S C R E E N S H O T S and B L A C K B O A R D S
Landscape visualization has always been central to my conceptual interests within photography. In various groups of work, I have explored and questioned dichotomies between virtuality/physicality, stasis/movement, and strict/fortuitous framings, and continue to seek out ways to push the boundaries of the photographic image.
My most recent work addresses this interest in terms of the mutability of mundane surfaces, both public and private. Photographs of computer desktop backgrounds, taken with a large format camera, hesitate between photographic conventions of landscape and portrait. As the former, they represent the landscapes, or environments, which we build for ourselves, pixel portals into the familiar spaces within which we pass hour upon hour. Care and attention is invariably spent on personalizing these desktops—photographs of physical landscapes or family members replace, or complement, those that might be tacked on a wall behind a material desk. Some exhibit chaotic clutter with myriad icons, folders, and documents strewn about the surface, while others are tidied and orderly. These images become portraits of their owners, as well as landscapes of our mediated lives.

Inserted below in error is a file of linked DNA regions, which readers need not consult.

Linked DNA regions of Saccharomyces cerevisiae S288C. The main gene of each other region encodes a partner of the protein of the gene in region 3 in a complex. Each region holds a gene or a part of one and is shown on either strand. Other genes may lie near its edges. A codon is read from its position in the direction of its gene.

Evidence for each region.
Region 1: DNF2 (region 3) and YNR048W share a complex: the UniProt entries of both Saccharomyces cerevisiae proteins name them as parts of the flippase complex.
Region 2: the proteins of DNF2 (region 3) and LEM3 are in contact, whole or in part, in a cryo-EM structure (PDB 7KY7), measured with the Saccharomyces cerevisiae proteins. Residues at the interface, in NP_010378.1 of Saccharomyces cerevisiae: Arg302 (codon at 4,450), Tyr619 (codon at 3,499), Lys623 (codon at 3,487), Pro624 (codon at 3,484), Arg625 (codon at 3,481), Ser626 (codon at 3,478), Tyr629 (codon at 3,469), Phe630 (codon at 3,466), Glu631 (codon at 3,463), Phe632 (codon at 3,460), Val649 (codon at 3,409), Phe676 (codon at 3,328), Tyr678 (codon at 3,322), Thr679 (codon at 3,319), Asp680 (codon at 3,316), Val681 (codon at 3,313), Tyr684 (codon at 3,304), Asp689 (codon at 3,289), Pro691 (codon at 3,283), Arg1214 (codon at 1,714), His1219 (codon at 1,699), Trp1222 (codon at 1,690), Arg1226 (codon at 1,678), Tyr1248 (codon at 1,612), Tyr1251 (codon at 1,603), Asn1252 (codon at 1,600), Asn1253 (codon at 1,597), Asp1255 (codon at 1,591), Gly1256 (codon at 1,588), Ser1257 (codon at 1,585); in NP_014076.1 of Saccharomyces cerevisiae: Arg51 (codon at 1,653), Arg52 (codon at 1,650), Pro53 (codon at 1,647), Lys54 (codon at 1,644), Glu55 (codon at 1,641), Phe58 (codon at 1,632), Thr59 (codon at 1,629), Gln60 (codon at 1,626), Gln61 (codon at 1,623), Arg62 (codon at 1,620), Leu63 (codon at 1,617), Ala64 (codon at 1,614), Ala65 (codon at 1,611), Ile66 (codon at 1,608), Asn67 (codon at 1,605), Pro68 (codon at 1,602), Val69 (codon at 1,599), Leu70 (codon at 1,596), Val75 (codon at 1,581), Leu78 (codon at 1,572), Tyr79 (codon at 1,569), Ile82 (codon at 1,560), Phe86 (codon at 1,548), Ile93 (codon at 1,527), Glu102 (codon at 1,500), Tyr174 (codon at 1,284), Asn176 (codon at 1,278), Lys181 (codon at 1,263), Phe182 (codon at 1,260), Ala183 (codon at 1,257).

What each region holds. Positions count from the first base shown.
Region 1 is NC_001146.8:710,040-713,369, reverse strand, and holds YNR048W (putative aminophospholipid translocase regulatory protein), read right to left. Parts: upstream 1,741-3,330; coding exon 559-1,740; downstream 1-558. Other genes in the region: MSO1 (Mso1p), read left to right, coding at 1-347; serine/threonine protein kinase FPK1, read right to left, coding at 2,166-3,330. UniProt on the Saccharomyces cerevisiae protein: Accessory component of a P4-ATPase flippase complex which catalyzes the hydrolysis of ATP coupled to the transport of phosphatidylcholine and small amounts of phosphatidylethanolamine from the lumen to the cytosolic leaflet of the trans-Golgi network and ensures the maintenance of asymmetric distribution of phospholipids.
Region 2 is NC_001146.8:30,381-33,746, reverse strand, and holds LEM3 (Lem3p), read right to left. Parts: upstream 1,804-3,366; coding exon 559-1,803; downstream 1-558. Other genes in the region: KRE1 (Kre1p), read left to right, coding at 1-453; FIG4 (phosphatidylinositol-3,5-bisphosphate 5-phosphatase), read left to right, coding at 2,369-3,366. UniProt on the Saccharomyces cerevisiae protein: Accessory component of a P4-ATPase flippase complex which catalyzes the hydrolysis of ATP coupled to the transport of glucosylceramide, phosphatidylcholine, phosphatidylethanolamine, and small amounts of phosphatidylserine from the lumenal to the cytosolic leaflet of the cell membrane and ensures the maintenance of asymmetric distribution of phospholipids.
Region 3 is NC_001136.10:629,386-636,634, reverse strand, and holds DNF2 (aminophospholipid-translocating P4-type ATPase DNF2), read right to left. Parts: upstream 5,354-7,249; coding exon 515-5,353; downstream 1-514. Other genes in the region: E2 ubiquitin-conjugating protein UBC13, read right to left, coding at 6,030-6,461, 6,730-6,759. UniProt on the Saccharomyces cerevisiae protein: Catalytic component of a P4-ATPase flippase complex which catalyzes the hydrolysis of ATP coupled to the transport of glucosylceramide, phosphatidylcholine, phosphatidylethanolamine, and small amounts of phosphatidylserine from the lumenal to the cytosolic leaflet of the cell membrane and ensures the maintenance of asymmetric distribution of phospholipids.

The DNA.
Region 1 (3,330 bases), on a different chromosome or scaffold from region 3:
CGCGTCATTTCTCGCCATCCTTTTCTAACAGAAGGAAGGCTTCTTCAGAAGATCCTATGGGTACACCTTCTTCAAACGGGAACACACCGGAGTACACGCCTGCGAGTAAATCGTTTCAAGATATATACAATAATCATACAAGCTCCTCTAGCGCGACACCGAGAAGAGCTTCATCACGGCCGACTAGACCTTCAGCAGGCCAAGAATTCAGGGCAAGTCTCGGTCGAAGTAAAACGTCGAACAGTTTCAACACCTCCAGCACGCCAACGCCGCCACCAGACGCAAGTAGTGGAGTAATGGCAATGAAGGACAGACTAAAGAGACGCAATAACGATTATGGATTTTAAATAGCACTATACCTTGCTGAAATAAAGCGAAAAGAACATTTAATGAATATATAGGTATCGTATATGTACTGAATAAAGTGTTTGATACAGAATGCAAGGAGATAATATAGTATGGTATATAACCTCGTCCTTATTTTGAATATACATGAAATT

Another recent arena of exploration into framed, mutable, and mundane landscapes involves blackboards. As with the computer screenshots, I find myself drawn to these surfaces as further sites of unexplored vision. Ostensibly worthy of sight only in the context of intermittent chalked messages, what can photographic attention reveal within these monochrome surfaces? The act of erasure, which seemingly removes the blackboard from our visual attention, invokes an endless palimpsest; layers of communication are continually built up, only to be systematically obliterated. What happens in the spaces in-between?
- Meggan Gould, 2007
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